Gibson's Golfworks Professionally Built Golf Clubs




Why do you need custom fitted golf clubs?

  • A scratch golfer hits an average of about 12 greens in regulation, about 81% of the fairways, and has about 29.0 putts, 3.2 birdies per round and 11.8 pars per round.

  • A golfer that averages a score of 85 hits 5 greens in regulation, 46% of fairways, has 33.7 total putts, 0.8 birdies per round, and 6.6 pars.

  • A golfer that averages a score of 100 hits 0 greens in regulation, 11% of fairways, has 38.3 putts, 0 birdies and 1.3 pars.

  • The biggest differences are greens in regulation, fairways and putts. In other words, everything!

  • The easiest shots to shave off your score are found in the short game. Chipping, pitching, and putting don't require tremendous swing speed or physical ability. Plus, they can be practiced in your back yard or living room.

  • Having a reliable tee shot that lands in the fairway is important as well. Finding the short grass off the tee is much more important than distance, especially for high handicappers.

I can have you putting & chipping better, hitting more fairways and hitting more greens by fitting all of the clubs in your bag to your swing and athletic ability and showing you a few basic techniques for ball position, stance, chipping and putting. I have a complete State of the Art Fitting Studio and teaching facility and I have over 5,000 head design and shaft combinations to use for testing you during your fitting. I use FlightScope Doppler Golf Radar, Ball Tracking & Launch Monitor to measure every aspect of your swing and record the data.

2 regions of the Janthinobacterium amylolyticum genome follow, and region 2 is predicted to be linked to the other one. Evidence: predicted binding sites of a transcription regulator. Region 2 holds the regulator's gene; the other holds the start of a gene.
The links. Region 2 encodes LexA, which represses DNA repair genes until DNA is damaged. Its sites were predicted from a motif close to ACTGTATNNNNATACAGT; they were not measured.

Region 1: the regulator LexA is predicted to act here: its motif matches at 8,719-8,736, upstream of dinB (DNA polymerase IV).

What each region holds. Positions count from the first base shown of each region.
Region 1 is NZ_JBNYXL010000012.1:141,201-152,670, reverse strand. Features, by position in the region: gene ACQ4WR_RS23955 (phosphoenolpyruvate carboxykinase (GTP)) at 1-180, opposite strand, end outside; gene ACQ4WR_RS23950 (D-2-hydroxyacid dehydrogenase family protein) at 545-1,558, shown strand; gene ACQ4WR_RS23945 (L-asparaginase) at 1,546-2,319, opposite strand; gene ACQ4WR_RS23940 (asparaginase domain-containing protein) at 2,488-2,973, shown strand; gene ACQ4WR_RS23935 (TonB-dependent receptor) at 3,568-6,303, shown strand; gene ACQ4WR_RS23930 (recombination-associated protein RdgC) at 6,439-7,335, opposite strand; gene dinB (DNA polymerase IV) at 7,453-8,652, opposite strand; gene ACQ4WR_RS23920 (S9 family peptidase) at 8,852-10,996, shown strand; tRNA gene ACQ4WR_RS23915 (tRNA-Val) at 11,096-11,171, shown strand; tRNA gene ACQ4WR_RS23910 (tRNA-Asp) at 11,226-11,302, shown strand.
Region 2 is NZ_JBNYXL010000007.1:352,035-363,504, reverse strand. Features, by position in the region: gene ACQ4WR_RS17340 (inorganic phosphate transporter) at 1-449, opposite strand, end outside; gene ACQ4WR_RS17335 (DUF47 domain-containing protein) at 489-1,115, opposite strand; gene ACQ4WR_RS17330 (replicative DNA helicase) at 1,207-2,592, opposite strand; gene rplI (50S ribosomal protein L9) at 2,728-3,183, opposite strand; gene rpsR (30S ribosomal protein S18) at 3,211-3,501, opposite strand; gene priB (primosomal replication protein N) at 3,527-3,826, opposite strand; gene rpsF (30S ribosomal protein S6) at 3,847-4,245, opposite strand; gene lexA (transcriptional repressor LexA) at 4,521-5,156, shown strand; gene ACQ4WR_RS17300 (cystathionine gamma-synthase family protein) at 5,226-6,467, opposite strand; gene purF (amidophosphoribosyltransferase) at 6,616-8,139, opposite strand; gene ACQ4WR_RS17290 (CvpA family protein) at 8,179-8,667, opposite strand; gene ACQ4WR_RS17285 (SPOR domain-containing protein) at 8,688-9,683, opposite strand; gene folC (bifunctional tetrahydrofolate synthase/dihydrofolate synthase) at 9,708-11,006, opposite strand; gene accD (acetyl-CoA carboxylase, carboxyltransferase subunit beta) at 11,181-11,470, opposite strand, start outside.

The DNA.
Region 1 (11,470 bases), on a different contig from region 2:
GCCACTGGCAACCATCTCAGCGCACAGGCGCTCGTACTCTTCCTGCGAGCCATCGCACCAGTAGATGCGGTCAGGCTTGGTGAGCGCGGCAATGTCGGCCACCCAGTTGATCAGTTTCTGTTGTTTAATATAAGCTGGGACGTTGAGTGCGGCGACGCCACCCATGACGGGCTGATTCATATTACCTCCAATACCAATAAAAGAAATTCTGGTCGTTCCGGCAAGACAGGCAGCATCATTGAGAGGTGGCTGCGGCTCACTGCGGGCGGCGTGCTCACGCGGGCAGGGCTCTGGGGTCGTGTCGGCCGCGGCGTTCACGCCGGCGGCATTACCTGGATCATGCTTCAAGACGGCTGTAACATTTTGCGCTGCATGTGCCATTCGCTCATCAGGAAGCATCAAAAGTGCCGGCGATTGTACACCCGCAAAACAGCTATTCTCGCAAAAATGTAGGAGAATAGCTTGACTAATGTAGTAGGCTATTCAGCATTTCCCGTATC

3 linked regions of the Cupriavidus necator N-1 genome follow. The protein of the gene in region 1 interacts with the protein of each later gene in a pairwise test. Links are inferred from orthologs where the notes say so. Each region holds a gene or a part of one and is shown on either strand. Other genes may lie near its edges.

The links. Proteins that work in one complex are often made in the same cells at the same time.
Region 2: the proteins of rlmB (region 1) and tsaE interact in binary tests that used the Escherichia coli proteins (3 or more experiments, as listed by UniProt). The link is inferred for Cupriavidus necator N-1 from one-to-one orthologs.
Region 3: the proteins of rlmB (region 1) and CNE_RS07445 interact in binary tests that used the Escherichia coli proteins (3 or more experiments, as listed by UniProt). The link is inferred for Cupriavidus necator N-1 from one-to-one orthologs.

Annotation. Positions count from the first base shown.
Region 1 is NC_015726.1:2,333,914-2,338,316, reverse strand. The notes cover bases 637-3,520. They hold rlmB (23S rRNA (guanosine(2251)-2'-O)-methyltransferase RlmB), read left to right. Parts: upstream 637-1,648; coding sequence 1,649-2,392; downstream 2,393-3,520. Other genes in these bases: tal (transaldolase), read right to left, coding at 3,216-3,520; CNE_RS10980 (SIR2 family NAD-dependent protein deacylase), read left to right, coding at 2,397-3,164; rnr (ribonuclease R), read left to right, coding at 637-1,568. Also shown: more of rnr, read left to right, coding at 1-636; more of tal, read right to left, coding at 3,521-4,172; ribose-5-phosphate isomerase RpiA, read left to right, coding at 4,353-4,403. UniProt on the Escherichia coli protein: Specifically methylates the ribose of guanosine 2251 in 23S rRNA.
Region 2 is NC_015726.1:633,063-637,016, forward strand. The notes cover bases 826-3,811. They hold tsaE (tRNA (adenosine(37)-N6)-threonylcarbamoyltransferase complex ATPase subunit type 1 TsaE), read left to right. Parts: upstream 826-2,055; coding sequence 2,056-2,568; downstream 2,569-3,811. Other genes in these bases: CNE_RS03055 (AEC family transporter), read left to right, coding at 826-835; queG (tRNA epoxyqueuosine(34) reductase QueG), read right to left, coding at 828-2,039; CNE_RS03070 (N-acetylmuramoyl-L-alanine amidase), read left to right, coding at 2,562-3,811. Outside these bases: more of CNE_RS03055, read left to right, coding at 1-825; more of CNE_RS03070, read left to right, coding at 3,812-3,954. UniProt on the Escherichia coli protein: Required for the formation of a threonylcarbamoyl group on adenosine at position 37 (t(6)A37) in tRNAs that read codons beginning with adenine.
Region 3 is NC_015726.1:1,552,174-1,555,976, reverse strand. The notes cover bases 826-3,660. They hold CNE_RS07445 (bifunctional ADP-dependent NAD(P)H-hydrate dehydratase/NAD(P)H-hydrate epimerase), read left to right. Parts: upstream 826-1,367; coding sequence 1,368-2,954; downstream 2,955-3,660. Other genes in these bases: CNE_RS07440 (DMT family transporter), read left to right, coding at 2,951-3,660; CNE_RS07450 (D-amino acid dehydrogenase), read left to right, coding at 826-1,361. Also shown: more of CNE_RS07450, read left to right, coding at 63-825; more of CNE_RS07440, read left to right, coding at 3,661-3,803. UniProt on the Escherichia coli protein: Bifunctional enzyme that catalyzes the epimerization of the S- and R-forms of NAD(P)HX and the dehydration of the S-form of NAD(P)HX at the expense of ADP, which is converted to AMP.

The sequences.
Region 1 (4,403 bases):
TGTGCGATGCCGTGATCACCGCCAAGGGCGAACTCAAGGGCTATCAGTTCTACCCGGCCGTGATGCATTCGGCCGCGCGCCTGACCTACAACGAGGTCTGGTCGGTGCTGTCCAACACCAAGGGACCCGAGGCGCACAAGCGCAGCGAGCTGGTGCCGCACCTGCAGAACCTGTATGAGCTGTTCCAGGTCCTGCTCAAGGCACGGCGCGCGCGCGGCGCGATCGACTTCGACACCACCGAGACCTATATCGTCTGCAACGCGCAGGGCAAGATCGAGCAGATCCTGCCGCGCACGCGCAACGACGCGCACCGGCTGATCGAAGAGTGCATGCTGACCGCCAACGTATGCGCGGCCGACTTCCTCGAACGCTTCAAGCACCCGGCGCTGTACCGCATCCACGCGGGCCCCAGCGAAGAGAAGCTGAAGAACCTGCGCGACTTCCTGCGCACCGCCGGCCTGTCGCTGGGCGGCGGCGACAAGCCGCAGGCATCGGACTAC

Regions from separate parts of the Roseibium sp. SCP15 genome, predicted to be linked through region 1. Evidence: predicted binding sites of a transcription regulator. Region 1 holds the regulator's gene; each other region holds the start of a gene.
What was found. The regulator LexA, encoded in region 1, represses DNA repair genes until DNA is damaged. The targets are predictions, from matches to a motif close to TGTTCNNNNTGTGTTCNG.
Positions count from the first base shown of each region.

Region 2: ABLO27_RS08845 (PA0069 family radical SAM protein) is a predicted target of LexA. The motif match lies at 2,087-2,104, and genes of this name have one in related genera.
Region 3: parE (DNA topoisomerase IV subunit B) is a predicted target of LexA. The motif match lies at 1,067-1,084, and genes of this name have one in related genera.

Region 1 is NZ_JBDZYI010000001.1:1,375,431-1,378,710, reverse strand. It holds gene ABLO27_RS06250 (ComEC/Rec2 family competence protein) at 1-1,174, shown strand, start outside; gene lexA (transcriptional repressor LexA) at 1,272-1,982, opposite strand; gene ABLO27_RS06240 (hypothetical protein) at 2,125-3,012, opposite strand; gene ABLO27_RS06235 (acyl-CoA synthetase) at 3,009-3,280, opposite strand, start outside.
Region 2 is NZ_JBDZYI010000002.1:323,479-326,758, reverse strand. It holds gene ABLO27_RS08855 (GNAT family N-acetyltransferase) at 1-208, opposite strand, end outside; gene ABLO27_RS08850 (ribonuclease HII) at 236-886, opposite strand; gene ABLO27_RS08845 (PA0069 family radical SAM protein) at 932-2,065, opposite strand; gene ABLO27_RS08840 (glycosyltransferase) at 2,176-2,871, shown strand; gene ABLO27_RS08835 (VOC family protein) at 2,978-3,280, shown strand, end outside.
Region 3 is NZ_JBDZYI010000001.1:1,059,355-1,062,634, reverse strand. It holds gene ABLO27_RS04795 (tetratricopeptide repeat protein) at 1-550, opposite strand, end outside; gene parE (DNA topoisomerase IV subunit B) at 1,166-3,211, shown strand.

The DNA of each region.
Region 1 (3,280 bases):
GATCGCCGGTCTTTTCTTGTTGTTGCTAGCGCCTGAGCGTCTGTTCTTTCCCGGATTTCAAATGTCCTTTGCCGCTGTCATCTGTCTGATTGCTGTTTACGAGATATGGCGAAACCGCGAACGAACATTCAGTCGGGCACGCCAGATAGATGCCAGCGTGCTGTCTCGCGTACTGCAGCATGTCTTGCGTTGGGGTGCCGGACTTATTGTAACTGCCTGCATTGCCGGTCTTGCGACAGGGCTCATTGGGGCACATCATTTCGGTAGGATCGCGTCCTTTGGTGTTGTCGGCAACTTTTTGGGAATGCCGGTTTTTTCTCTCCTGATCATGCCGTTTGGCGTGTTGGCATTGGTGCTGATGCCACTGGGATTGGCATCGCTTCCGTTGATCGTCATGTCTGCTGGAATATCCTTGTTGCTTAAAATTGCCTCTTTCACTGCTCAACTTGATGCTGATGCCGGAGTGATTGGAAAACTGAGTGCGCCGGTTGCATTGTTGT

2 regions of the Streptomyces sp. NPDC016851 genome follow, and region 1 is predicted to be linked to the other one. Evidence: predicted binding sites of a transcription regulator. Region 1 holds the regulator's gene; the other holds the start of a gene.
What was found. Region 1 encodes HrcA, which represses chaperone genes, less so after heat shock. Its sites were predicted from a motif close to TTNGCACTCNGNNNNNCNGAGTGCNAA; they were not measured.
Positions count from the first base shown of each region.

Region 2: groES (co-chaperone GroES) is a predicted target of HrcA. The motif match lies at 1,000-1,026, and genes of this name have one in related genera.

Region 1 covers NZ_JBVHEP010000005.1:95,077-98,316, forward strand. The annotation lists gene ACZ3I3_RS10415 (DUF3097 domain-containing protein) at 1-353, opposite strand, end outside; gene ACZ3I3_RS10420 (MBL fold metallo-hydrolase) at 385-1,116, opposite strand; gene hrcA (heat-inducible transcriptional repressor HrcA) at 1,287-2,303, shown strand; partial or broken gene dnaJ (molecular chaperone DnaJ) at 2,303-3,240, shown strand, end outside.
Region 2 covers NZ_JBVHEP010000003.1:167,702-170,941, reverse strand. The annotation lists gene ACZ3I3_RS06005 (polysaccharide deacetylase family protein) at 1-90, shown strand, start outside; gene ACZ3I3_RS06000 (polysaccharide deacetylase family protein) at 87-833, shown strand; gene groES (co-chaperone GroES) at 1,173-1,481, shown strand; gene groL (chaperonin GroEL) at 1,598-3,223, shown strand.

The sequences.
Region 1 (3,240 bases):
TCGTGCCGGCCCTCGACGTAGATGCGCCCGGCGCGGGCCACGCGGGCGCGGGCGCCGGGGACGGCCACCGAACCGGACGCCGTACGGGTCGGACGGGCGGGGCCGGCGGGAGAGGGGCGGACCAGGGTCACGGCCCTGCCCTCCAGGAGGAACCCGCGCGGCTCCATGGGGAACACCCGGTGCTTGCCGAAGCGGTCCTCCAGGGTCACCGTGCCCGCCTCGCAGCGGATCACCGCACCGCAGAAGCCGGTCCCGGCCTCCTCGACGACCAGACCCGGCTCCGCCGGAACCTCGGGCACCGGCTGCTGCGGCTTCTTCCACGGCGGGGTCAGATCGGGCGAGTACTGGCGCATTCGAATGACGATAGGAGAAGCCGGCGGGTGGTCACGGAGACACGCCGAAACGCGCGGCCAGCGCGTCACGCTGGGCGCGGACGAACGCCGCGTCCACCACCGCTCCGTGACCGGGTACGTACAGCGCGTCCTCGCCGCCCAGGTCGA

During your fitting I measure and analyze you for

* Club Speed
* Ball Speed
* Swing Path
* Swing Plane
* Face Angle
* Spin
* Angle of Attack
* and many more things too numerous to list

By using removable connections on shafts and heads I can make changes to your golf club during the testing and measure exactly how the weight, length, flex, flex profile, head design, head weight, balance point and other factors change your ability to hit better golf shots. Although it is the exception, not the rule, it is not uncommon for golfers to add considerable distance to their golf shots with correctly fitted clubs. But! More importantly you will gain accuracy and consistency in every phase of your golf game. Lowering golf scores is not about how well you hit your best shots, it is about how well you hit your worst shots. We all know where our best shots go and they are not the problem. We all know there are too few best shots in our games and too many of the worst shots.

So why do we analyze how bad your worst shots are and how bad is your average shots are and make them more like the best shots?

  • If your worst tee shots are in the trees, in the water, or out of bounds and you can convert those to in the rough, or in the fairway.

  • If your worst iron shots are in the rough or in the trap or sometimes on the green and you can convert them to in the fringe, on the green, or tight to pin, how much better would you play?